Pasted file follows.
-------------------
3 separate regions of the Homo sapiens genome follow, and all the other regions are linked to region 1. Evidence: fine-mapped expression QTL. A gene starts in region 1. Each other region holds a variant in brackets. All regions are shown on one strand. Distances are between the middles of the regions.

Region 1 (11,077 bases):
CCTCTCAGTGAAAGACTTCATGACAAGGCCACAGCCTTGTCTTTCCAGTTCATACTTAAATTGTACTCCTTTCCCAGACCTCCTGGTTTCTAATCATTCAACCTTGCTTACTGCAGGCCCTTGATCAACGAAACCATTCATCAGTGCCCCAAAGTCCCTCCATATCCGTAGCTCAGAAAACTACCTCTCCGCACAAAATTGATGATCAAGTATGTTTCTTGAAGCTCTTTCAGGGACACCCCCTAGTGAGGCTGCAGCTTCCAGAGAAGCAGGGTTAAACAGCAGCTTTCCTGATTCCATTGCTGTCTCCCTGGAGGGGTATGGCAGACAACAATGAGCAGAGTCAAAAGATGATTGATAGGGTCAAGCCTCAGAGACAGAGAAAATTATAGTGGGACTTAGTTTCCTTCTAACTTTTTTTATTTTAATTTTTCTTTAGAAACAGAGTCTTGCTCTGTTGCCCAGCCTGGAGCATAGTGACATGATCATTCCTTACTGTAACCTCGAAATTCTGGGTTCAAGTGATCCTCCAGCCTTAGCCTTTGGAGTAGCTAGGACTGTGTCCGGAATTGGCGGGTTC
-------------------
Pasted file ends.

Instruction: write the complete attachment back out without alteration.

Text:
3 separate regions of the Homo sapiens genome follow, and all the other regions are linked to region 1. Evidence: fine-mapped expression QTL. A gene starts in region 1. Each other region holds a variant in brackets. All regions are shown on one strand. Distances are between the middles of the regions.

Region 1 (11,077 bases):
CCTCTCAGTGAAAGACTTCATGACAAGGCCACAGCCTTGTCTTTCCAGTTCATACTTAAATTGTACTCCTTTCCCAGACCTCCTGGTTTCTAATCATTCAACCTTGCTTACTGCAGGCCCTTGATCAACGAAACCATTCATCAGTGCCCCAAAGTCCCTCCATATCCGTAGCTCAGAAAACTACCTCTCCGCACAAAATTGATGATCAAGTATGTTTCTTGAAGCTCTTTCAGGGACACCCCCTAGTGAGGCTGCAGCTTCCAGAGAAGCAGGGTTAAACAGCAGCTTTCCTGATTCCATTGCTGTCTCCCTGGAGGGGTATGGCAGACAACAATGAGCAGAGTCAAAAGATGATTGATAGGGTCAAGCCTCAGAGACAGAGAAAATTATAGTGGGACTTAGTTTCCTTCTAACTTTTTTTATTTTAATTTTTCTTTAGAAACAGAGTCTTGCTCTGTTGCCCAGCCTGGAGCATAGTGACATGATCATTCCTTACTGTAACCTCGAAATTCTGGGTTCAAGTGATCCTCCAGCCTTAGCCTTTGGAGTAGCTAGGACTGTGTCCGGAATTGGCGGGTTC